By Darren Atkinson | 12 Jan 2018

At the end of 2017 ‘Blue meets Green’ brought together engineers and landscape architects to understand how, together, we can better manage water and land to enhance the liveability of our urban centres and capitalise on the identity of our cities.

We considered how, by being smart and future-focused, we can meet the challenges of a growing population and changing climate.

The five ideas outlined here provide the foundation to enact change for collaborative integrated water management. I believe they can help us create more liveable and resilient communities as intended by the Integrated Water Management Framework for Victoria (September 2017), by the Department of Environment, Land, Water and Planning.

1. Connect with all specialists

Wide-ranging benefits extend beyond the technical engineer. Instead of achieving water quality and flood mitigation objectives, the aim is for connectivity of green spaces, provision of urban cooling effects and creation of social connections. All city shaping disciplines, whether planners, urban designers, landscape architects, ecologists or economists, have a role to drive this holistic vision.  

Let’s invite more specialists to the project table.

2. Generate a conversation

To identify water management options, we need to work together to identify and explore options to achieve agreed outcomes. How do we do this? We connect. Whether it is to arrange and attend more multi-disciplinary events or challenge our clients’ briefs together to include water-focused outcomes.

Let’s talk.

All city shaping disciplines, whether planners, urban designers, landscape architects, ecologists or economists, have a role to drive this holistic vision.

3. Community expectations count

Community values are becoming more ardent. Community expectations are high. Increasingly, the project narrative is centred around the human end use. To reflect this, we need to listen to the community.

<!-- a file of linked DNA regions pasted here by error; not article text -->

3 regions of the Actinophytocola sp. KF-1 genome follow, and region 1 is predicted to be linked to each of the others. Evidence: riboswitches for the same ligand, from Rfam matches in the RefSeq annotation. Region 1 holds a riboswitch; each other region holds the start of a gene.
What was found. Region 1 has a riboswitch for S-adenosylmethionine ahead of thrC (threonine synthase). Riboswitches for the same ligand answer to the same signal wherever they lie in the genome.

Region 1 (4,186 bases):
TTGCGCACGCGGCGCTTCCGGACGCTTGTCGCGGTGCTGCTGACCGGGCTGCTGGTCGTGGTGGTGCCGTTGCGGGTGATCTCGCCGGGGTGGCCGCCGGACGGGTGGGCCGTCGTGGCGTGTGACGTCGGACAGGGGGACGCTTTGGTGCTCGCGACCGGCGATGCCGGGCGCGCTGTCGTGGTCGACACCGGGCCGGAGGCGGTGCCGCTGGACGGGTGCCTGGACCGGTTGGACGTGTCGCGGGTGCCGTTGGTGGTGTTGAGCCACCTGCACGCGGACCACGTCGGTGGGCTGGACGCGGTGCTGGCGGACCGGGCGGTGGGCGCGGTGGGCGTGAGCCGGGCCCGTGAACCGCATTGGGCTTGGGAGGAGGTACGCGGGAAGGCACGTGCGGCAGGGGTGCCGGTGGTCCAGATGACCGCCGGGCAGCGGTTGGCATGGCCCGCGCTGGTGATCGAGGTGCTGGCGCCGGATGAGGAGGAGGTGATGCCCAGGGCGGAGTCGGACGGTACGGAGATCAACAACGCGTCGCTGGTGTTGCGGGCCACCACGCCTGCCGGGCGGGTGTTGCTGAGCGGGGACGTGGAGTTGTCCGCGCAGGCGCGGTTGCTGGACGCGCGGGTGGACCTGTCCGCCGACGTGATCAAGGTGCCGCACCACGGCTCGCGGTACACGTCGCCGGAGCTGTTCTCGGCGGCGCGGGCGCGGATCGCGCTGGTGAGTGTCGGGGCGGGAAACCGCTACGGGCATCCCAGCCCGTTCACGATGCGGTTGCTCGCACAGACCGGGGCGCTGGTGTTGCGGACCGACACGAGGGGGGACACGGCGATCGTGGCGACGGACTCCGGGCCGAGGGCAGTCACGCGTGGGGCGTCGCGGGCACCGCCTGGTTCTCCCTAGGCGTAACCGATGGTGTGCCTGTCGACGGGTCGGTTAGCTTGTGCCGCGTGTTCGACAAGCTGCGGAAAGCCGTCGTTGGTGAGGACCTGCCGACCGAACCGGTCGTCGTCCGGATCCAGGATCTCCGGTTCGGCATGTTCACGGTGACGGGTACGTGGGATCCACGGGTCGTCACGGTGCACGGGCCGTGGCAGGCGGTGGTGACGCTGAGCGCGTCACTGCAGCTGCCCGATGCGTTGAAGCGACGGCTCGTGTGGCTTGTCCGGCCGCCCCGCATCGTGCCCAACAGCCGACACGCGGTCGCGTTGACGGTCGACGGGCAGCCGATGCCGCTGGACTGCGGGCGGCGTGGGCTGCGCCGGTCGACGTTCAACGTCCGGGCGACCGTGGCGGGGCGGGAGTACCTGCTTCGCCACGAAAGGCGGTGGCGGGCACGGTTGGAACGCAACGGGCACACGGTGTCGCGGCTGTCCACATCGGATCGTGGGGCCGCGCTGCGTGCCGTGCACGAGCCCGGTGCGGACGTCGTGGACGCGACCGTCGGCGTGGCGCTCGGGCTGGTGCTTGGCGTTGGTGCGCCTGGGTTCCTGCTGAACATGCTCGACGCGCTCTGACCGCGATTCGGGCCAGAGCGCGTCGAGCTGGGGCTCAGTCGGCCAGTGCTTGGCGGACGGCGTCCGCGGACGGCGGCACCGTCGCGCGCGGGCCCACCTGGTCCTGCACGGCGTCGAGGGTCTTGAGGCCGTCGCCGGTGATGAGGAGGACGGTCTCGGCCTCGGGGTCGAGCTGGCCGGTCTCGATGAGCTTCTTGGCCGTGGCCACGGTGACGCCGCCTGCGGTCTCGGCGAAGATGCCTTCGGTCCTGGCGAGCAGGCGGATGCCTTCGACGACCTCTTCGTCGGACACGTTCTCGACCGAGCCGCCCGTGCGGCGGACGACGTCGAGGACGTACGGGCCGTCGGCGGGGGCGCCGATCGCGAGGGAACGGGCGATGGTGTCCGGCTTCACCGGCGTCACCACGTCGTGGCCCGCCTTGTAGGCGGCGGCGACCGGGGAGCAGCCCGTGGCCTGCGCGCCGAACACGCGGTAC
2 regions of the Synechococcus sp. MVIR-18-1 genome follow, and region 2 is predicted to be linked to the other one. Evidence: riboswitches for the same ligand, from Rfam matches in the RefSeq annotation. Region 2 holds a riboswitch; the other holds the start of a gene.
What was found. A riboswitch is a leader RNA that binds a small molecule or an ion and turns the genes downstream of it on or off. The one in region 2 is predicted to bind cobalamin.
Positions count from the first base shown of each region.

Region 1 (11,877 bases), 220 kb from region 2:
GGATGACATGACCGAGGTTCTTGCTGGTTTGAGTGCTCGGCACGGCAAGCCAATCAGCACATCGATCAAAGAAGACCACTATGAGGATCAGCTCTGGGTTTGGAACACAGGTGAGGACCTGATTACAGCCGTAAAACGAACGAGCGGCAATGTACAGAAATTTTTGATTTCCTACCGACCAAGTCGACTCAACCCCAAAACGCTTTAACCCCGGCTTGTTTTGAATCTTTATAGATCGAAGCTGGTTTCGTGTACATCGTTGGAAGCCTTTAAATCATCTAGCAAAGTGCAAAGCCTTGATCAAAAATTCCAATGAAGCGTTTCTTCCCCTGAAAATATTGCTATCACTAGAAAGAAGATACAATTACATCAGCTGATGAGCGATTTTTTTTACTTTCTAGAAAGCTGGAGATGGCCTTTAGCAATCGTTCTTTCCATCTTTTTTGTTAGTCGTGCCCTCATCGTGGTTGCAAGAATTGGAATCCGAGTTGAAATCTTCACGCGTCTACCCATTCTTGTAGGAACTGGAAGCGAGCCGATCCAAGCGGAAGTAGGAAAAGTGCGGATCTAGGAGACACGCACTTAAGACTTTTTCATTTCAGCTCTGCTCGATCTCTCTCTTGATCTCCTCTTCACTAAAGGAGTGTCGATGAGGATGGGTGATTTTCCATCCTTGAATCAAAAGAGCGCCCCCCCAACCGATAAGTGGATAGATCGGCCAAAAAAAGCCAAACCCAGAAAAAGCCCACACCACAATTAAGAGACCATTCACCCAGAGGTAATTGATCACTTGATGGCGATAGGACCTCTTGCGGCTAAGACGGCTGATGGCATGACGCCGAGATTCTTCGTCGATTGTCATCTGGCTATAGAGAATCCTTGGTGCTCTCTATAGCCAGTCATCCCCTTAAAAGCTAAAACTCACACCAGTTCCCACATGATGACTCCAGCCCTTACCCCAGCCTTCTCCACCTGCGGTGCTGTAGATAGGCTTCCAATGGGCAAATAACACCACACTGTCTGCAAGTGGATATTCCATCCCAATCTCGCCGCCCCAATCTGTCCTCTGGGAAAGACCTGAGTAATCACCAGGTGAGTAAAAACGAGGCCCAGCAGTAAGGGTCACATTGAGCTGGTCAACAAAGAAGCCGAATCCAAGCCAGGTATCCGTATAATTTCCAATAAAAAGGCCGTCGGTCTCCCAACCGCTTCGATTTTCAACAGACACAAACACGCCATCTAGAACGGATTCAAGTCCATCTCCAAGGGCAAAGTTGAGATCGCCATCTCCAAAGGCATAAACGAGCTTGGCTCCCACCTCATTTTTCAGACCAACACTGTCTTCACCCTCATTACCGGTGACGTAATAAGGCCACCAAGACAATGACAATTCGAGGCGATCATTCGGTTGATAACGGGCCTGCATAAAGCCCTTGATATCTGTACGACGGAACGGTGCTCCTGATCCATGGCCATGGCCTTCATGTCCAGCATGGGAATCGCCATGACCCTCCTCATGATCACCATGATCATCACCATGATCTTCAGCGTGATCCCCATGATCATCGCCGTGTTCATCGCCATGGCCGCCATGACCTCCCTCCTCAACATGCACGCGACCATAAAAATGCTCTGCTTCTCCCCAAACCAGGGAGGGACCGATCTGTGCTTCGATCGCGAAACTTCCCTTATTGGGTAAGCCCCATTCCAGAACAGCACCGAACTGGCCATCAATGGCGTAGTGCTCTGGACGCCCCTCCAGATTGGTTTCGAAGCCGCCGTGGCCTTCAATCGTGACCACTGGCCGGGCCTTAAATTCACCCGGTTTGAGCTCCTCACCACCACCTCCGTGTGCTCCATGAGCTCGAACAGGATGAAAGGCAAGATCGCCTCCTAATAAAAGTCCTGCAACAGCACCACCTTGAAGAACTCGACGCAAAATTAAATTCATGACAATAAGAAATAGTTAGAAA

Let’s engage.

4. Education, education, education

Understanding sustainable water management design at all phases of the project cycle is vital to an asset’s overall success. Education is the key catalyst for high quality outcomes.

It is critical that:

  • designers are consistently providing high quality plans
  • construction by civil contractors that understand integrated water management (IWM) assets
  • asset construction review and handover process are tailored for IWM assets
  • there is ‘in-house’ expertise and experience in managing IWM assets from a maintenance perspective.

Let’s invest in IWM education.

5. Accept maintenance

Information on maintaining sustainable water assets is limited. Due to multiple variables such as limited budgets, lack of ‘in-house’ expertise and variable design and construct quality, asset owners are reluctant to consider or incorporate sustainable water management and water sensitive urban design into landscapes.

It is crucial that:

  • maintenance is involved at all phases of the project cycle
  • appropriate budgets are provided to maintain the diverse and growing assets
  • there is an adequate transfer of maintenance documentation to the asset owner
  • adequate investment into detailed inspections and conditions to understand what assets are working, the quality of the asset, and any issues and how to fix them
  • transfer of knowledge to ensure assets are designed and maintained to a high level of quality.

Let’s better manage IWM assets.

United we can germinate culture and creativity. Through new policy and professional commitment, we can generate integrated water solutions that will shape Victoria for the better.

Let’s be integrated water management champions together.

Darren Atkinson View Profile